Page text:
Question: Can a meeting of co-owners take a regular decision despite the abstention of many co-owners present? How should these absentees be dealt with (a vote for or against)? And what about non-voting on a decision of the members of the board of directors?
Answer: Abstaining is a matter of concern in any democracy. Co-ownership is no exception to this reality. This question concerns both directors and co-owners: what about the scope of an abstention during a vote? However, the consequences are different, depending on whether it is the meeting of the co-owners or of the board of directors. In a meeting of co-owners, abstentionist co-owners are counted with the votes against, while for a meeting of the board of directors, non-voting directors are not taken into account (they have not "expressed themselves").
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Whatever the type of building they have chosen, all co-owners, without exception, are called upon to participate in meetings of co-owners. Thus they can vote on the questions on the agenda, and take various decisions necessary for the sound operation of the co-ownership. The co-owners are called upon to meet periodically for questions dealing with current administration, maintenance and operation of the syndicate, and sometimes exceptionally for specific questions required by the circumstances. This factsheet is an overview of the various types of Meetings that may be held in a co-ownership.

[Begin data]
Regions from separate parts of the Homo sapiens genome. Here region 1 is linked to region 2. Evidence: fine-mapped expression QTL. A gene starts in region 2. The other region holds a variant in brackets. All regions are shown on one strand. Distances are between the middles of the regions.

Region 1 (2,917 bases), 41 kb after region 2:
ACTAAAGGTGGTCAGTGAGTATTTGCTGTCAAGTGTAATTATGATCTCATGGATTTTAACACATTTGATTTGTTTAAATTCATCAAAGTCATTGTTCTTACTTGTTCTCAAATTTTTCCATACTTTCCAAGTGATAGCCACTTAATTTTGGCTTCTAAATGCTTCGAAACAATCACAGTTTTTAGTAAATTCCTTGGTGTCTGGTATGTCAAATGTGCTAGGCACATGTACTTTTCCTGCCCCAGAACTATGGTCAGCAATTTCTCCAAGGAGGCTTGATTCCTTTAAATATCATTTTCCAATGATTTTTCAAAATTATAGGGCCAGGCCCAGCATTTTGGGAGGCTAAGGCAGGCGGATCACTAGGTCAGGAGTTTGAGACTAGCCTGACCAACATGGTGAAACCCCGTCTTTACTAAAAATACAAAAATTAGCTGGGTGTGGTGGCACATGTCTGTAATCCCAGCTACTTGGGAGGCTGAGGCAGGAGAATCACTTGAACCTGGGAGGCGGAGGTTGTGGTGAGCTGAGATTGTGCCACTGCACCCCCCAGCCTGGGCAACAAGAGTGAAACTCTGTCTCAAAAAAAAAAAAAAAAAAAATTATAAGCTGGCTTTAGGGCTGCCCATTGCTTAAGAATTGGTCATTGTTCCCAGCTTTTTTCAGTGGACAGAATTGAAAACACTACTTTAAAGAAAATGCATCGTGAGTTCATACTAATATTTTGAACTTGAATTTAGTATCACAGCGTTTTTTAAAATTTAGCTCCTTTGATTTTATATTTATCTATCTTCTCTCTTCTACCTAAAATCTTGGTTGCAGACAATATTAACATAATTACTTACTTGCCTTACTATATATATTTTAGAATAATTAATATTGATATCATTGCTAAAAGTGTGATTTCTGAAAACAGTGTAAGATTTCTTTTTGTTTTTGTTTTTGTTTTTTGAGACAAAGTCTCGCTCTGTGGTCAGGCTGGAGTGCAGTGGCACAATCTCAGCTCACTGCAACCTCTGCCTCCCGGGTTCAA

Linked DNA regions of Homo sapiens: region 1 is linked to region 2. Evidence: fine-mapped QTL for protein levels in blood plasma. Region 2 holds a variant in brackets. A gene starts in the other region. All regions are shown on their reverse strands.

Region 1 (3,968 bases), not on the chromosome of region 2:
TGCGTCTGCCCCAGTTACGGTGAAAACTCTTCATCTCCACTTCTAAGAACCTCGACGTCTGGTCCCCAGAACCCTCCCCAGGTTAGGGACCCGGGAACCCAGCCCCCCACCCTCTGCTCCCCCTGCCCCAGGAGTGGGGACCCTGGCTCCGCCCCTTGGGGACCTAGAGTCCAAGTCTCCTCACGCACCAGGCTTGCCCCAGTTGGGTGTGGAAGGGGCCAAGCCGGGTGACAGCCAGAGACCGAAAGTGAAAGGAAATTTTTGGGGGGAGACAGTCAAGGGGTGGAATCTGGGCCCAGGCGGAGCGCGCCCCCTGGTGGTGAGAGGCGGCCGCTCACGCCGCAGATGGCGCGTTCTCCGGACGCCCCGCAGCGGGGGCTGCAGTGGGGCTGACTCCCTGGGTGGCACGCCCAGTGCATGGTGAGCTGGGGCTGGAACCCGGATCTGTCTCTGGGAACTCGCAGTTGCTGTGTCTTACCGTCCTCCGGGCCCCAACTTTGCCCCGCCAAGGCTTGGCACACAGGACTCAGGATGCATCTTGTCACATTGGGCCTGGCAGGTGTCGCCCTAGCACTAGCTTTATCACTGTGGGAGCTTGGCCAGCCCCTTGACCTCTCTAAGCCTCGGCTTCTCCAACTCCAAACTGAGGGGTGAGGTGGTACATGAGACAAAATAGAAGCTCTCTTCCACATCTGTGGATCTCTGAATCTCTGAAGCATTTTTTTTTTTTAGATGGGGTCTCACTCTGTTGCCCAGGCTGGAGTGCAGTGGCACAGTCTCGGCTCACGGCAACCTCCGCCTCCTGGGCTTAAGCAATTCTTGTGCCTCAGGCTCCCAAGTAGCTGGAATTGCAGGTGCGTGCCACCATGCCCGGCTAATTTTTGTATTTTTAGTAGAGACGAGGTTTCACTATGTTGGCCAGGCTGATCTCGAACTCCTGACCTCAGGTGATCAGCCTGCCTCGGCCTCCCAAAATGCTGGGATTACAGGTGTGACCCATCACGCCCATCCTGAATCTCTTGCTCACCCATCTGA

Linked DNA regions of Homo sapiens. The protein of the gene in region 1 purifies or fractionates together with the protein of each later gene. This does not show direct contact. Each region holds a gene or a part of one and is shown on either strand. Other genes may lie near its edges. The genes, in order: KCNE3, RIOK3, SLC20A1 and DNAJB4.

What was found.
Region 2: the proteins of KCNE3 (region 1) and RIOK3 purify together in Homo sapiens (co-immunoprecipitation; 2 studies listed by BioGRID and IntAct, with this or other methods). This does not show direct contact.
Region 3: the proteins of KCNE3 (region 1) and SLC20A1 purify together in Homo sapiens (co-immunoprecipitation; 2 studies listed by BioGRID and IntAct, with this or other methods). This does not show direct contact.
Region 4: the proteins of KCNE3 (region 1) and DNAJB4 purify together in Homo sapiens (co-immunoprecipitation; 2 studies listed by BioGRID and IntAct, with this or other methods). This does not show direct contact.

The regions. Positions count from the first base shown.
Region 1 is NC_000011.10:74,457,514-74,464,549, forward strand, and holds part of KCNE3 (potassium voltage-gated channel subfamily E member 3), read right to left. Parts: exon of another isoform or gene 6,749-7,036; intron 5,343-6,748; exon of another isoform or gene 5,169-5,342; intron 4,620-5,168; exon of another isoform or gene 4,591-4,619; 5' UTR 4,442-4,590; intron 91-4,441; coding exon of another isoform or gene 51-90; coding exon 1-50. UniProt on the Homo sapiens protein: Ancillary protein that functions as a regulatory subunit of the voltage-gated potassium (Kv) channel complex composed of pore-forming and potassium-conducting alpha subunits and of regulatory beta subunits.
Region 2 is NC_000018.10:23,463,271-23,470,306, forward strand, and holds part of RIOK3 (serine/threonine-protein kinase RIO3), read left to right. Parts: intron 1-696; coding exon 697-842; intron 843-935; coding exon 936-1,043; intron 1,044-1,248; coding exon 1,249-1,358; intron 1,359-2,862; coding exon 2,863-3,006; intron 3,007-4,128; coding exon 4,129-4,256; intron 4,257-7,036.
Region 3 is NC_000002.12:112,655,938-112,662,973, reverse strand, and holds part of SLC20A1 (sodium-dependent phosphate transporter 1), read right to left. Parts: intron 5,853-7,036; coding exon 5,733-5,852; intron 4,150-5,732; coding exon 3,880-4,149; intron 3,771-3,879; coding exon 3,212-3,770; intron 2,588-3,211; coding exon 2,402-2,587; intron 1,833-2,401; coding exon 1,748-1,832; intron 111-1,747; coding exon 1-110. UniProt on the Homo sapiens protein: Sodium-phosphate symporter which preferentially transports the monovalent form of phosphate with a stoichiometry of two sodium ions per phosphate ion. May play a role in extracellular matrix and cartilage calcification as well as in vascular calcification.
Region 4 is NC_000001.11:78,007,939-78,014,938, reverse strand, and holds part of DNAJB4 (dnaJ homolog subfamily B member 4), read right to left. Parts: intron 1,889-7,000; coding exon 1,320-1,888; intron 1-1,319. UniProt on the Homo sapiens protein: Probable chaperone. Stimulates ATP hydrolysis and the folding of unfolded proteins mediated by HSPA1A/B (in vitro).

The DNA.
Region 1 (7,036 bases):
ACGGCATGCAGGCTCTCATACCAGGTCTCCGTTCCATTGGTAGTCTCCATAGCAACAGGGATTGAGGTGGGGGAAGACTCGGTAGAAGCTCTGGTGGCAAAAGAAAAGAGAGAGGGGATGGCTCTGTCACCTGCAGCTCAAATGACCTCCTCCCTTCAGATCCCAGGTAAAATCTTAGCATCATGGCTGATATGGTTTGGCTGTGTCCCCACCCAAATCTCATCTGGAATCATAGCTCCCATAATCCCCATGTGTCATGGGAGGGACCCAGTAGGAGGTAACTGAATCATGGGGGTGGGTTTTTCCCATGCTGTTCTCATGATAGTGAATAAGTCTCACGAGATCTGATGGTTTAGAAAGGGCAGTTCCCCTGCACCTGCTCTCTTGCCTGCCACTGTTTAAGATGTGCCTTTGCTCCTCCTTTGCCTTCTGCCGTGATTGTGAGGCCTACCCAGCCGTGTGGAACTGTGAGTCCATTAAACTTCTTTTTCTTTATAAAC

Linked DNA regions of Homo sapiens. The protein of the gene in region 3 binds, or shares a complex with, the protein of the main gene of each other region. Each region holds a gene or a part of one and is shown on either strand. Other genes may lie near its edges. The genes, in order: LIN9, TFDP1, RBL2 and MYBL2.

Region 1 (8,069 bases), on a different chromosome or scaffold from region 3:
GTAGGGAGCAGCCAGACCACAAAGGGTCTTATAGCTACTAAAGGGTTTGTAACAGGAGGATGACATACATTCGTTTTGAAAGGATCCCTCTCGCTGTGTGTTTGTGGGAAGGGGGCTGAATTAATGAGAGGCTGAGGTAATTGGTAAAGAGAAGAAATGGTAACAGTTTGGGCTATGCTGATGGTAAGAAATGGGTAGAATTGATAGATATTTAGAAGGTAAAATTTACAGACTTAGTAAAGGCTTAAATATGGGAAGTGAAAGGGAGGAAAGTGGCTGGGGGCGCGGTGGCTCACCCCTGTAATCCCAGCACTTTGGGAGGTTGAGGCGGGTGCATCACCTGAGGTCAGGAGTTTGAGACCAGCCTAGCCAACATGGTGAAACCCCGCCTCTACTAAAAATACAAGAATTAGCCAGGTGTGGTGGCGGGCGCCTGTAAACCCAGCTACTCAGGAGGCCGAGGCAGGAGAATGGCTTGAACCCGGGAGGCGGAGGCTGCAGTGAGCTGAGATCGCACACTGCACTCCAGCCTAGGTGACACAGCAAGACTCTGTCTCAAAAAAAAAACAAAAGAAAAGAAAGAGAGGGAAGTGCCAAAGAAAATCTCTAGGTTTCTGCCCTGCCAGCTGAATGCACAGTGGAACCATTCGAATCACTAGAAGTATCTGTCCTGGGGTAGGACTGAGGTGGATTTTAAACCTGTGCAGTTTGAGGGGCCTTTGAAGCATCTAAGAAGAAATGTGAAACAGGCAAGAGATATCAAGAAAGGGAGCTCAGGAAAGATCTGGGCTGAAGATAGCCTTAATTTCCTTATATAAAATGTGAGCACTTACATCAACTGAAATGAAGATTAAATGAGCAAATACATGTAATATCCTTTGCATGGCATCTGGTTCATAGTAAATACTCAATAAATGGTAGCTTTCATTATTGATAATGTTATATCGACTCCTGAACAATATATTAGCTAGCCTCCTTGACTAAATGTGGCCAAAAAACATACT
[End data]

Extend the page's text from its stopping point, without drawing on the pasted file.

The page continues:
The resolutions of the General Meeting of the co-owners require complex calculations in order to determine whether a the required majority has been reached. To do so, you must make sure that the register of co-owners is up to date, and that the compilation of votes is done according to the relative value specific to each fraction. This reduces the risk of contestation of an adopted resolution. That said, some decisions have extremely important consequences for all co-owners so the requirements in terms of majorities are then higher. For this reason, the law imposes three levels of majority: absolute, enhanced and double majority, depending on the importance of the decision to be taken.